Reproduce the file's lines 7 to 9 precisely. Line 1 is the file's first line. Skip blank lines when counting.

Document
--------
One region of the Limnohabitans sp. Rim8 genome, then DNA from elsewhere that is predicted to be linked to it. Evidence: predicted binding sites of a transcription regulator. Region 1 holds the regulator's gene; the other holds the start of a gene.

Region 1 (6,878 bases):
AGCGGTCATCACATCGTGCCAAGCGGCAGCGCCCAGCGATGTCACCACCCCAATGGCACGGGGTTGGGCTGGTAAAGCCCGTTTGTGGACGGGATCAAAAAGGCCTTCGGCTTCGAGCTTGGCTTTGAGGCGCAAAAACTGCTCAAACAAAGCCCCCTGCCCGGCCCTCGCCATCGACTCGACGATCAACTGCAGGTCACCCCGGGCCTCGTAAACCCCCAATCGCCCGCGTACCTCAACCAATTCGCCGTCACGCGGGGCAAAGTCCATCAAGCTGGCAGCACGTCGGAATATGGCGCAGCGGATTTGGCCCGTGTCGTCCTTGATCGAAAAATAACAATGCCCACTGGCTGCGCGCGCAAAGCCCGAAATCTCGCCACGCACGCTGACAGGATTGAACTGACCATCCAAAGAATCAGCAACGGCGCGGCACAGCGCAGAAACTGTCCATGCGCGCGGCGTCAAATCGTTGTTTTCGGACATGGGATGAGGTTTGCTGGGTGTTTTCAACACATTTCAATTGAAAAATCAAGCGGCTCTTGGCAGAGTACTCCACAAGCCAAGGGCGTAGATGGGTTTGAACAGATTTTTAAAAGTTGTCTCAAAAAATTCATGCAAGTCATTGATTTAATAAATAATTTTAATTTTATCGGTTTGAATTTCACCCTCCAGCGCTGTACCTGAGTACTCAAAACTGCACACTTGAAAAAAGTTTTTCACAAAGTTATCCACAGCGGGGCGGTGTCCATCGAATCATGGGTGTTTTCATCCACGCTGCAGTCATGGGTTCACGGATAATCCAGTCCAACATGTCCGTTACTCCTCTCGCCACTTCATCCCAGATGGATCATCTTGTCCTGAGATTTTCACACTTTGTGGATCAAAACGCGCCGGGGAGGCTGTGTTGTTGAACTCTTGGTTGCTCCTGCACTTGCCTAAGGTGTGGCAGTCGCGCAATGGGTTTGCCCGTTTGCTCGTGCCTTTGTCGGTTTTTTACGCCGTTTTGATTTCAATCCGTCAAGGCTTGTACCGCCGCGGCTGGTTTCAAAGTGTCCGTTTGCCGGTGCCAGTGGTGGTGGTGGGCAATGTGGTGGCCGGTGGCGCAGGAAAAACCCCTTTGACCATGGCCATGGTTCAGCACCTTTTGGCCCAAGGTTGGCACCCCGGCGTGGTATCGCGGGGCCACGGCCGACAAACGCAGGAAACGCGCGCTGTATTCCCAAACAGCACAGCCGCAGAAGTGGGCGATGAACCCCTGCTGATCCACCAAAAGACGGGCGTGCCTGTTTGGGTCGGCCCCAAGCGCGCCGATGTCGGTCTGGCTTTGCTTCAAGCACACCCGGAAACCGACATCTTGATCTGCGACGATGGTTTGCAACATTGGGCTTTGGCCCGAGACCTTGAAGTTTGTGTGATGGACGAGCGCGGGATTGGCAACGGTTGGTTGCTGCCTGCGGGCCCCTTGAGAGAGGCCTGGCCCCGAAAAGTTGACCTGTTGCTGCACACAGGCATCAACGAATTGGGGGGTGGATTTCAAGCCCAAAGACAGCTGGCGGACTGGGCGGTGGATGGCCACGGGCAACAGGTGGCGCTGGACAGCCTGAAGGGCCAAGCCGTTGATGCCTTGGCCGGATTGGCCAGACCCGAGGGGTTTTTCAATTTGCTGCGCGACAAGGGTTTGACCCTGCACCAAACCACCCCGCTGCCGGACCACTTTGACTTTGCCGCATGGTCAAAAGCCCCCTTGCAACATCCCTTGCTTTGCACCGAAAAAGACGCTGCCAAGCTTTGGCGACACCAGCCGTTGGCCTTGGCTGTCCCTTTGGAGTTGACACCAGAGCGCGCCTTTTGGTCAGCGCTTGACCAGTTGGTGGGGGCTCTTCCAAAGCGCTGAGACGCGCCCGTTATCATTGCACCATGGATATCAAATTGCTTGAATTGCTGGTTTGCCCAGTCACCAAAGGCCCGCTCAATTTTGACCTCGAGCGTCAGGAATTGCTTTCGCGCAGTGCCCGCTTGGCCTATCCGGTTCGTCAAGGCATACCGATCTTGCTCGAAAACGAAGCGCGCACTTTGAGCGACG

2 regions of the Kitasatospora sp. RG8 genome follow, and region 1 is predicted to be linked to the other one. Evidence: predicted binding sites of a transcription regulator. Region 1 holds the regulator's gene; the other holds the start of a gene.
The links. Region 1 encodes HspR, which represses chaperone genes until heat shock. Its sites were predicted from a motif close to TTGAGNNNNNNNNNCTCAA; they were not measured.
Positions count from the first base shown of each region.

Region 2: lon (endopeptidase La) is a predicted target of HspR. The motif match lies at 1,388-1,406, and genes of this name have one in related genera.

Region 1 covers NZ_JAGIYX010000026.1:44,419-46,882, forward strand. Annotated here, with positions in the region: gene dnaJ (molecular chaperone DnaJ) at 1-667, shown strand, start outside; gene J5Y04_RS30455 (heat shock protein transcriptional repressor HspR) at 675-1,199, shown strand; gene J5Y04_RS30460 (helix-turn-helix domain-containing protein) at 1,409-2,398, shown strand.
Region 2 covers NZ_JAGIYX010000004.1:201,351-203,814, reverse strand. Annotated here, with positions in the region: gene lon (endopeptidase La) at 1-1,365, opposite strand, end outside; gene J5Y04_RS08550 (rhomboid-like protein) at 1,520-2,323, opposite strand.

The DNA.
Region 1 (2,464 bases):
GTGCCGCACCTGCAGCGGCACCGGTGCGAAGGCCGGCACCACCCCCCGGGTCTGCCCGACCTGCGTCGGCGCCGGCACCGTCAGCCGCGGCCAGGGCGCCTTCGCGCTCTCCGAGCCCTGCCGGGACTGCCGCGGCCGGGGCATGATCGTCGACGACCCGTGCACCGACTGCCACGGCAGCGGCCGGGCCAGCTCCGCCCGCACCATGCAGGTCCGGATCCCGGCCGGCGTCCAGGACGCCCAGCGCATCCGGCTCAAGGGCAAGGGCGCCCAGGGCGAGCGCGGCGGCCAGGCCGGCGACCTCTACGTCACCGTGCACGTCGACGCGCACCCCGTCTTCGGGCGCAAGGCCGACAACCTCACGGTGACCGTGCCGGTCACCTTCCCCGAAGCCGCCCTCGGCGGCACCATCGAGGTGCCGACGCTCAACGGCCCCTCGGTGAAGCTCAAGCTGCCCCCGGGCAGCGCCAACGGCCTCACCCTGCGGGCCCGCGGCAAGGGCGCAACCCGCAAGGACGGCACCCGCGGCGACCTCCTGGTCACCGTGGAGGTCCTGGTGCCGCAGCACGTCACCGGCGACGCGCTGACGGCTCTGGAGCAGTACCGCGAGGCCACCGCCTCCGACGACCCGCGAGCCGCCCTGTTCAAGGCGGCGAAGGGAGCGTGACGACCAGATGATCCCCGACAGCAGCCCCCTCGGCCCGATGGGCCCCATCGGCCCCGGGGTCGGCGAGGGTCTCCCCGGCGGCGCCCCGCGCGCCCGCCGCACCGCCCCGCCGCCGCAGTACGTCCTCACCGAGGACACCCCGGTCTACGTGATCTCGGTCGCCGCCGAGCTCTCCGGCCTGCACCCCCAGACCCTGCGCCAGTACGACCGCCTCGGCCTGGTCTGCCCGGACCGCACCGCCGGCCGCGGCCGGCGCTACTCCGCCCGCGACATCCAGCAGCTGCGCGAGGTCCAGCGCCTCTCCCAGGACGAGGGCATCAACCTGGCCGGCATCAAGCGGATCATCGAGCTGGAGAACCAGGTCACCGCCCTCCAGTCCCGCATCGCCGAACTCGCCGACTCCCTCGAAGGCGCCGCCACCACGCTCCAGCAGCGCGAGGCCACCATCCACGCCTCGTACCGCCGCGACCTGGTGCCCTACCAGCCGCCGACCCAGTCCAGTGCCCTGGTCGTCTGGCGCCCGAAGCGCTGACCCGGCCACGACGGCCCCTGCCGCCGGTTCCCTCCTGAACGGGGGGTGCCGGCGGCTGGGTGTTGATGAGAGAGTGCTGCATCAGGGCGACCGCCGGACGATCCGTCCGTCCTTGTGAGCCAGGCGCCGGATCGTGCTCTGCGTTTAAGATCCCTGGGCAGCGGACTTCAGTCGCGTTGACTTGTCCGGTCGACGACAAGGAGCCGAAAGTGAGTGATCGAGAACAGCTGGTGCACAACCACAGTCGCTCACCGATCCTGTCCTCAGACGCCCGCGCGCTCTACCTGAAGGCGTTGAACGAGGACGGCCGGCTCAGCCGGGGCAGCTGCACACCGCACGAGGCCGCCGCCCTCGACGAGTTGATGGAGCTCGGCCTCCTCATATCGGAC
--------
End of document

Region 2: lon (endopeptidase La) is a predicted target of HspR. The motif match lies at 1,388-1,406, and genes of this name have one in related genera.

Region 1 covers NZ_JAGIYX010000026.1:44,419-46,882, forward strand. Annotated here, with positions in the region: gene dnaJ (molecular chaperone DnaJ) at 1-667, shown strand, start outside; gene J5Y04_RS30455 (heat shock protein transcriptional repressor HspR) at 675-1,199, shown strand; gene J5Y04_RS30460 (helix-turn-helix domain-containing protein) at 1,409-2,398, shown strand.
Region 2 covers NZ_JAGIYX010000004.1:201,351-203,814, reverse strand. Annotated here, with positions in the region: gene lon (endopeptidase La) at 1-1,365, opposite strand, end outside; gene J5Y04_RS08550 (rhomboid-like protein) at 1,520-2,323, opposite strand.